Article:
Cut the halved squashes into slices, just over 1cm thick and rub them all over in 1tbs olive oil with 1tsp of salt and plenty of freshly ground black pepper. Roast them in the oven until the squash is tender and catching on the edges. This will take around 20-25 minutes, depending on how thick the slices are.

While the squash is roasting, fry the bacon until the fat renders out and it is crisp, set aside on kitchen paper to cool before chopping into small, bite-sized pieces.

Lower the oven to 180°C/360°F

Place the blind baked pastry shells on a baking tray to make transporting to the oven easier.

Place a couple of slices of squash in the bases of each quiche, then layer over the bacon, chestnuts and chunks of Stilton cheese. Divide the filling between the 4 cases and top each one with another couple of slices of the squash.

Whisk the eggs, cream together with more freshly ground black pepper and pour over the quiches until each one is full.

Taking care not to spill, place the tray with the quiches in the oven and bake for around 30 minutes or until just set in the middle. The quiche will be nicely puffed and golden brown and will smell very good indeed.

Squash, bacon & Stilton Quiche slice

This quiche is really good hot or cold and half of one of these makes for a really nice lunch with a little salad.

Squash, bacon & Stilton Quiche plate1

The big autumnal flavours of the quiche make it perfect for an autumn party, picnic, Thanksgiving or Christmas and just the thing for a lunchbox.

Autumn Spiced Pumpkin Friands

These seasonal little tea cakes are made with pumpkin, spice and topped with a crunchy oatmeal streusel and a little maple glaze. They are full of autumn spices and the perfect addition to an autumn picnic, afternoon tea, or an after school snack. I also like to pop them into lunchboxes.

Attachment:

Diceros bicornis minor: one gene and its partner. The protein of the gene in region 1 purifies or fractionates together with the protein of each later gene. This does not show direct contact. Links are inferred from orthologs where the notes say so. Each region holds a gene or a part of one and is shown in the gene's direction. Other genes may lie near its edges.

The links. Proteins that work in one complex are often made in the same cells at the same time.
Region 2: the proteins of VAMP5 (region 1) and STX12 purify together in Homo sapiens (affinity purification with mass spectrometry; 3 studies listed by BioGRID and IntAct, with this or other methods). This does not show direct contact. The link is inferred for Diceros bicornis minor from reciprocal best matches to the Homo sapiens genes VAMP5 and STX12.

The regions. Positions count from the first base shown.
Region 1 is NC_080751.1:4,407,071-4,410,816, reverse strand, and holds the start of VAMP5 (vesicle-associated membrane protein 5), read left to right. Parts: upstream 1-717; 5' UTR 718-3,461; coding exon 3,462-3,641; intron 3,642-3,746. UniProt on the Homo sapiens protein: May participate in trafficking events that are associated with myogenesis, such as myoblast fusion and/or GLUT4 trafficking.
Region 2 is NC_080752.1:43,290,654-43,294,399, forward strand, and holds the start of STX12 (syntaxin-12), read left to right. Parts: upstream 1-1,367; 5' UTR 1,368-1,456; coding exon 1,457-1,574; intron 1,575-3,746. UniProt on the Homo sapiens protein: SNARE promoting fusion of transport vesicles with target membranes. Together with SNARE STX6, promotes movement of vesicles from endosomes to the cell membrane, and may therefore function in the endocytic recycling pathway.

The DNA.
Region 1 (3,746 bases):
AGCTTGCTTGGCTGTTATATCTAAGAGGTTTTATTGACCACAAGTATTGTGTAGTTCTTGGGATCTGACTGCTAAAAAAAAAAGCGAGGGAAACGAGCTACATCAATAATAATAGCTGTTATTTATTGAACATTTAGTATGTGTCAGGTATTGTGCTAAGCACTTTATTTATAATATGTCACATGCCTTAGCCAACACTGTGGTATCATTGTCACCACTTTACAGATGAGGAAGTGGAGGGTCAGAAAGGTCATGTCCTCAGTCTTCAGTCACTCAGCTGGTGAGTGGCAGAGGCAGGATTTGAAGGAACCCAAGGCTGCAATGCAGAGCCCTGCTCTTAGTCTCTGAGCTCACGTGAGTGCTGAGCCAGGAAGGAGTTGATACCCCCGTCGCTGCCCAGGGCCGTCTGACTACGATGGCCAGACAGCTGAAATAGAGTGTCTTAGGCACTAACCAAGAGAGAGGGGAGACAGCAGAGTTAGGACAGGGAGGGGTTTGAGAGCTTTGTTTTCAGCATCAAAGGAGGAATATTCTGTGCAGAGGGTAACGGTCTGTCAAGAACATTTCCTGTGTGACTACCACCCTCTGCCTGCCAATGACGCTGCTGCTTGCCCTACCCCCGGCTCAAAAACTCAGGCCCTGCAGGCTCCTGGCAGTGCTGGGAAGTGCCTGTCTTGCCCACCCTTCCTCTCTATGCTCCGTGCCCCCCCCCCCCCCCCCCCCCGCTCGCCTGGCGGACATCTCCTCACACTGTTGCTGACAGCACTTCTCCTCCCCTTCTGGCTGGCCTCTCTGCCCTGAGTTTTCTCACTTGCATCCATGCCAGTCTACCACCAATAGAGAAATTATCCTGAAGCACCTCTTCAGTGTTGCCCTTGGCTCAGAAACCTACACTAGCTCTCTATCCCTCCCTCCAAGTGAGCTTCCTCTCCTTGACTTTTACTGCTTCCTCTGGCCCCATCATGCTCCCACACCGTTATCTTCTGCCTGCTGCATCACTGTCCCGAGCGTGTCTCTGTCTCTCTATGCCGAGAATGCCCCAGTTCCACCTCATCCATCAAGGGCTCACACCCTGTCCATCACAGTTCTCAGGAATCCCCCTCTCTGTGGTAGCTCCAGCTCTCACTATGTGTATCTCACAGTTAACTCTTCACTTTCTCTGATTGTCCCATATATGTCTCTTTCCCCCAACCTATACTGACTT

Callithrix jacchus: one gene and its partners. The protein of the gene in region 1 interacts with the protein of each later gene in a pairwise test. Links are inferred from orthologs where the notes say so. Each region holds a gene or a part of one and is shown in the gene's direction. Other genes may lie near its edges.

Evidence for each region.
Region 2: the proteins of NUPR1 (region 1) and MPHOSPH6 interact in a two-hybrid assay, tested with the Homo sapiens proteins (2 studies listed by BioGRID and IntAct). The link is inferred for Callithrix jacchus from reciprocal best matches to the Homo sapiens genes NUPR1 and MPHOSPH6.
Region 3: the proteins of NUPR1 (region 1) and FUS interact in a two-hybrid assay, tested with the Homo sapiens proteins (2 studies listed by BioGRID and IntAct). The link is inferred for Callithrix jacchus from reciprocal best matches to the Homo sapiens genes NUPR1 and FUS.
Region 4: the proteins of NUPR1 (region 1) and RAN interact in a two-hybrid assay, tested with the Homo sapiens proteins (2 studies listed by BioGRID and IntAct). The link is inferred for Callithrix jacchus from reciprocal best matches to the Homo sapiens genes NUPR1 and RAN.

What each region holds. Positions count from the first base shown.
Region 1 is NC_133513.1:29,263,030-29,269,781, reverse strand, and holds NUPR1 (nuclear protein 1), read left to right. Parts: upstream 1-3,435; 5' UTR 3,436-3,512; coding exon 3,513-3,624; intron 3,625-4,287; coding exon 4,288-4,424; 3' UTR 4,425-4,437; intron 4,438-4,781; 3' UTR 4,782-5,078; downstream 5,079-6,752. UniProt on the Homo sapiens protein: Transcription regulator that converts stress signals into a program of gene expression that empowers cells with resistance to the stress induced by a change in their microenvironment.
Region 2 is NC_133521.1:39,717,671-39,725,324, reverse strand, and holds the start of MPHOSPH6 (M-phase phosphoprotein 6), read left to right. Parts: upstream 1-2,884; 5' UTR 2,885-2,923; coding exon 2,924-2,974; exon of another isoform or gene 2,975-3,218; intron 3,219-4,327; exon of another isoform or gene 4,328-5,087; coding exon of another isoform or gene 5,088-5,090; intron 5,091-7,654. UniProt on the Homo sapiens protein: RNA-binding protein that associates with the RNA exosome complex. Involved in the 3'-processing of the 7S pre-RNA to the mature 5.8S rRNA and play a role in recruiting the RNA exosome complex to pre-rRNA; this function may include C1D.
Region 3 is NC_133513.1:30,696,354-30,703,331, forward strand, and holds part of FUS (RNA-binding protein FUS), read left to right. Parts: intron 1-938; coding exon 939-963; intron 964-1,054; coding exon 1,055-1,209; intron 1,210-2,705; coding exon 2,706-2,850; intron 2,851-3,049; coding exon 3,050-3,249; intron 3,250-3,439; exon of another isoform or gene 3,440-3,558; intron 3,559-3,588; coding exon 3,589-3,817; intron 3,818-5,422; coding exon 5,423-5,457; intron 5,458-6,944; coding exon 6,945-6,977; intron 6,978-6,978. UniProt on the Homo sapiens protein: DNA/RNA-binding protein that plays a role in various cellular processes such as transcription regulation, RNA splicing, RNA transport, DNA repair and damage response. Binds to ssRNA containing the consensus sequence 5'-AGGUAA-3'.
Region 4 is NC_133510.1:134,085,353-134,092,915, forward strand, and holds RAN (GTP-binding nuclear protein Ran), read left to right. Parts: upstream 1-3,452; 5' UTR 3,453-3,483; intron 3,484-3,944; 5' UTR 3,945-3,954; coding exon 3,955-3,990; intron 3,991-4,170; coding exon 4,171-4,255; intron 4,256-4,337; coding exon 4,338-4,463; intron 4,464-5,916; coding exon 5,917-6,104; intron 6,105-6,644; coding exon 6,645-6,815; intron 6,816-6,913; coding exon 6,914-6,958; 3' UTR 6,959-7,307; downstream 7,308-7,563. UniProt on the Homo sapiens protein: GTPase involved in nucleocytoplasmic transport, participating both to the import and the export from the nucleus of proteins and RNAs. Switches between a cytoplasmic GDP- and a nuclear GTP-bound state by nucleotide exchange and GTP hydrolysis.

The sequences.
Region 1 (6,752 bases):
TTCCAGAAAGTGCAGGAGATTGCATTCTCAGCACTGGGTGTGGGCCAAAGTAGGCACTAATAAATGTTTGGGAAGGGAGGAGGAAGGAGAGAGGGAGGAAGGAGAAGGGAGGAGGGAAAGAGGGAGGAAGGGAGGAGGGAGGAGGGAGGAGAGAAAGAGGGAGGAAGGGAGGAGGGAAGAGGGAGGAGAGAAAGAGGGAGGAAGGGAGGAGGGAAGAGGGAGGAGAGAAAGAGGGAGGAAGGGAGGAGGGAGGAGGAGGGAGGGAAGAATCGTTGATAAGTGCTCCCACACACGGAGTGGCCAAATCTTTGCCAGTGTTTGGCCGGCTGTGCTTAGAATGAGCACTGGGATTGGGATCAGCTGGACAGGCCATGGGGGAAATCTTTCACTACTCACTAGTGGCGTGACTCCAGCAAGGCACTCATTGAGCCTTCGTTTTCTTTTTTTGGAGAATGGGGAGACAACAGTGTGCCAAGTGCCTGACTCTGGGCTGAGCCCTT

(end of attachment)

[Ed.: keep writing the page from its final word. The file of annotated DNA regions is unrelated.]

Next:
Pumpkin friands

Friands are so easy to make and there are so many variations to try and I think I will add a few raisins to these next time.

Ingredients:
6 large egg whites
250g icing sugar
125g ground almonds
100g plain flour
Zest of half an orange
1tbs pumpkin pie spice
160g melted butter, plus a little extra for brushing the friand tin
½ cup unsweetened pumpkin puree

Streusel:
1tbsp butter
2tbsp plain flour
tbsp rolled oats
1tbsp soft brown sugar
½tsp cinnamon

Maple Glaze:
½ cup sieved icing sugar
2-3tbs maple syrup – enough to thin

Pumpkin Friand1

Method:
Preheat the oven to 180°C/approx 350°F and brush the friand tin with a little melted butter.

I make my friands in a stand mixer, fitted with the paddle attachment, but they can be made just as easily by hand or using a hand mixer.

Briefly whisk the egg whites, breaking them up until they are frothy.

Add the ground almonds, pumpkin puree, zest, butter, icing sugar and then fold in the flour until just combined.

Spoon the mixture into the prepared tin, leaving a little room for the streusel.

Pumpkin Friand

Scatter a little of the streusel over each one and bake for 25-30 minutes, until they have risen, turned golden brown and a skewer inserted into the centre comes out clean.

Pumpkin Friand slice

Leave to rest for 15 minutes before turning out onto a wire cooling rack. Leave to cool completely before adding a little glaze.